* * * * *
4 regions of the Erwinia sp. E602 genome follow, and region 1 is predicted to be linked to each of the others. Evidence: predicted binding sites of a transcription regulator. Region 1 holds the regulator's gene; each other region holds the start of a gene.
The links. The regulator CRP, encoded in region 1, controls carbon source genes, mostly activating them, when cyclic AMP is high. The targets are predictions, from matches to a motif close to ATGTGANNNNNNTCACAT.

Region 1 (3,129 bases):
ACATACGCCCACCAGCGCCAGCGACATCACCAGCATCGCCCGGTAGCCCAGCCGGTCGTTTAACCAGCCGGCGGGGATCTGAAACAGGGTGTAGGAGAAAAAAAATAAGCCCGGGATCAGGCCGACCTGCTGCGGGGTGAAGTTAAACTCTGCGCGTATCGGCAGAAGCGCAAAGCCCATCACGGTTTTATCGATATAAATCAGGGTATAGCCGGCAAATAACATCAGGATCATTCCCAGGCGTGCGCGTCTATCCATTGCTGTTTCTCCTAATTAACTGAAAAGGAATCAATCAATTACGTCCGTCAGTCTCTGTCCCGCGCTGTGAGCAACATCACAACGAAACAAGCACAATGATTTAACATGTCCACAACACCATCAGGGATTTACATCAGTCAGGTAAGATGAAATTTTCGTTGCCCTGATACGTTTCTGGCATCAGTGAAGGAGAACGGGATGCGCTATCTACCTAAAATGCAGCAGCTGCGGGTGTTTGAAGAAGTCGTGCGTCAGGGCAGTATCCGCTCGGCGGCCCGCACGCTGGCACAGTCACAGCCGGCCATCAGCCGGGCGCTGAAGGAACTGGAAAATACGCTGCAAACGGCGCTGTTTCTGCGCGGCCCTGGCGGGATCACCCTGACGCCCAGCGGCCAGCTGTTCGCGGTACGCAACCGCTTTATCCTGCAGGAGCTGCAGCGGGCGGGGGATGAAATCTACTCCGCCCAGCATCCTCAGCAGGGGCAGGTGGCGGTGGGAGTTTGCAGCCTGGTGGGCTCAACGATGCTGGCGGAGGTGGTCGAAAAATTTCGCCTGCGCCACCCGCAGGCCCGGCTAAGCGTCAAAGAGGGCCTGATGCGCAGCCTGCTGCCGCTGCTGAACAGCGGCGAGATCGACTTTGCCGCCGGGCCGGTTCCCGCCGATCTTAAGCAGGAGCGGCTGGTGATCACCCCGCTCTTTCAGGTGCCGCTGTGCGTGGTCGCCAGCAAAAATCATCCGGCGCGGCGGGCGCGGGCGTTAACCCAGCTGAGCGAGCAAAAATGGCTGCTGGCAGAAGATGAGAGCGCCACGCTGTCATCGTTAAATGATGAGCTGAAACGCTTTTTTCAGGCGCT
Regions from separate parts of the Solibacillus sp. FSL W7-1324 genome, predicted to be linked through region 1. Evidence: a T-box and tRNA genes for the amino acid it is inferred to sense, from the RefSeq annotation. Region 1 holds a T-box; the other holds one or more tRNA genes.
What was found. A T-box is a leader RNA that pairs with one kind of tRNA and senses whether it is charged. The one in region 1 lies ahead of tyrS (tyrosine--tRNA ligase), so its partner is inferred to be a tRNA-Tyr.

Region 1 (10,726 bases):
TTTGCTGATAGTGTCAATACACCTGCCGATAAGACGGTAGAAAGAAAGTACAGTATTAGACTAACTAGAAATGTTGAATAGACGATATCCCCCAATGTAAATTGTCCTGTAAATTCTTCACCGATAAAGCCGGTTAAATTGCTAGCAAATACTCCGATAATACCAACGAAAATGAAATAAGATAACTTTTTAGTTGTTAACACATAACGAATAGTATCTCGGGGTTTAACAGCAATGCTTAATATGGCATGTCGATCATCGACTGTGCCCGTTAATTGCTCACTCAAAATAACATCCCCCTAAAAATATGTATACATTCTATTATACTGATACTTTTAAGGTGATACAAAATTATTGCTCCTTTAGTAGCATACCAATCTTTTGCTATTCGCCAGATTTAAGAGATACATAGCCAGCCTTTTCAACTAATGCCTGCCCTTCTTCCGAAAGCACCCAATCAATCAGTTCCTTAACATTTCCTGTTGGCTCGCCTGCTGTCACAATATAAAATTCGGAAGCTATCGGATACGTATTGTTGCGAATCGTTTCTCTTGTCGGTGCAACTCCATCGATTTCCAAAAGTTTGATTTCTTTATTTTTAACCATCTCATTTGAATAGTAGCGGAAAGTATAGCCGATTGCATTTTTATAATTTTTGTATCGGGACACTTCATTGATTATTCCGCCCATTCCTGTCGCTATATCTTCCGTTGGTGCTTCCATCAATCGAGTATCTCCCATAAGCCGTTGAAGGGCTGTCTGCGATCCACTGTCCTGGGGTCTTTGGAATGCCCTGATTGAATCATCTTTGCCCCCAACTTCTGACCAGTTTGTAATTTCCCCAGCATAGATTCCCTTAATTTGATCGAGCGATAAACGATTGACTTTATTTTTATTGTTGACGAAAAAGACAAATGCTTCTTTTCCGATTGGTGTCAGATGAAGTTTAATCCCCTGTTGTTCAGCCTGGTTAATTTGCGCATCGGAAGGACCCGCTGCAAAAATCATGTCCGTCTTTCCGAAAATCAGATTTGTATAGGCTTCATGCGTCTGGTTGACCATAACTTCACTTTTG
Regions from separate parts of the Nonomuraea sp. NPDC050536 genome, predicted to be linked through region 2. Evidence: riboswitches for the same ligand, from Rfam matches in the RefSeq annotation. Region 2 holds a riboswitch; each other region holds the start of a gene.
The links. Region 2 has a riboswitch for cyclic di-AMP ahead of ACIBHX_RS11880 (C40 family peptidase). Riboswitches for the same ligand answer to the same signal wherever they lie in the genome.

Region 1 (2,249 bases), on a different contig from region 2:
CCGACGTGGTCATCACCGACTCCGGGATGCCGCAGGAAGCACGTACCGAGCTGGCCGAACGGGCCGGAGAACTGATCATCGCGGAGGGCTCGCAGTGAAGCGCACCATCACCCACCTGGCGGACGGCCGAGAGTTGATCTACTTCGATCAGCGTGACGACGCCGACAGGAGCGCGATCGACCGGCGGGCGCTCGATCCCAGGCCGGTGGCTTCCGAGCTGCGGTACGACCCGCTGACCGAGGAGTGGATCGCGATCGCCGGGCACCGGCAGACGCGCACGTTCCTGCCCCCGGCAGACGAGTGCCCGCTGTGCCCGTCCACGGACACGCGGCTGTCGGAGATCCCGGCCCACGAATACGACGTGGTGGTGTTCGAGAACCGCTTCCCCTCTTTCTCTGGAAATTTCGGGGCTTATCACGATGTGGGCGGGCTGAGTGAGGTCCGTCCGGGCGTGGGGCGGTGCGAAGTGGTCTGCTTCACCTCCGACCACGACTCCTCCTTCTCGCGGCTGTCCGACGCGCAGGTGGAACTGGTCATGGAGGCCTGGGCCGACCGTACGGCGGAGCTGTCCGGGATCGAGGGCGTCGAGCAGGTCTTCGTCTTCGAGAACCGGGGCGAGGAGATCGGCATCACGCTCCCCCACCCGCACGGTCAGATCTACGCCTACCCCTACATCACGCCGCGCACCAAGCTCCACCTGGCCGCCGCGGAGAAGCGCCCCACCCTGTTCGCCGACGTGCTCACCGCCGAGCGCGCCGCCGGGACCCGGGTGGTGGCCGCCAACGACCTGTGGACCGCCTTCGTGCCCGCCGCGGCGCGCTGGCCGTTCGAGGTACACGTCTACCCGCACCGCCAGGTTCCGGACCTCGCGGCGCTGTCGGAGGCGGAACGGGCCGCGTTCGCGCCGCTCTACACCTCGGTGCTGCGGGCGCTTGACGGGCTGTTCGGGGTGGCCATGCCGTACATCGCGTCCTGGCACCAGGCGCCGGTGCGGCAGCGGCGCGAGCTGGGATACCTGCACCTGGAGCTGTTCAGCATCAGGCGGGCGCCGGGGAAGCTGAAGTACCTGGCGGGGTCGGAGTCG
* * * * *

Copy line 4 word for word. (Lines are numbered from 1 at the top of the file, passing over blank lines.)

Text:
ACATACGCCCACCAGCGCCAGCGACATCACCAGCATCGCCCGGTAGCCCAGCCGGTCGTTTAACCAGCCGGCGGGGATCTGAAACAGGGTGTAGGAGAAAAAAAATAAGCCCGGGATCAGGCCGACCTGCTGCGGGGTGAAGTTAAACTCTGCGCGTATCGGCAGAAGCGCAAAGCCCATCACGGTTTTATCGATATAAATCAGGGTATAGCCGGCAAATAACATCAGGATCATTCCCAGGCGTGCGCGTCTATCCATTGCTGTTTCTCCTAATTAACTGAAAAGGAATCAATCAATTACGTCCGTCAGTCTCTGTCCCGCGCTGTGAGCAACATCACAACGAAACAAGCACAATGATTTAACATGTCCACAACACCATCAGGGATTTACATCAGTCAGGTAAGATGAAATTTTCGTTGCCCTGATACGTTTCTGGCATCAGTGAAGGAGAACGGGATGCGCTATCTACCTAAAATGCAGCAGCTGCGGGTGTTTGAAGAAGTCGTGCGTCAGGGCAGTATCCGCTCGGCGGCCCGCACGCTGGCACAGTCACAGCCGGCCATCAGCCGGGCGCTGAAGGAACTGGAAAATACGCTGCAAACGGCGCTGTTTCTGCGCGGCCCTGGCGGGATCACCCTGACGCCCAGCGGCCAGCTGTTCGCGGTACGCAACCGCTTTATCCTGCAGGAGCTGCAGCGGGCGGGGGATGAAATCTACTCCGCCCAGCATCCTCAGCAGGGGCAGGTGGCGGTGGGAGTTTGCAGCCTGGTGGGCTCAACGATGCTGGCGGAGGTGGTCGAAAAATTTCGCCTGCGCCACCCGCAGGCCCGGCTAAGCGTCAAAGAGGGCCTGATGCGCAGCCTGCTGCCGCTGCTGAACAGCGGCGAGATCGACTTTGCCGCCGGGCCGGTTCCCGCCGATCTTAAGCAGGAGCGGCTGGTGATCACCCCGCTCTTTCAGGTGCCGCTGTGCGTGGTCGCCAGCAAAAATCATCCGGCGCGGCGGGCGCGGGCGTTAACCCAGCTGAGCGAGCAAAAATGGCTGCTGGCAGAAGATGAGAGCGCCACGCTGTCATCGTTAAATGATGAGCTGAAACGCTTTTTTCAGGCGCT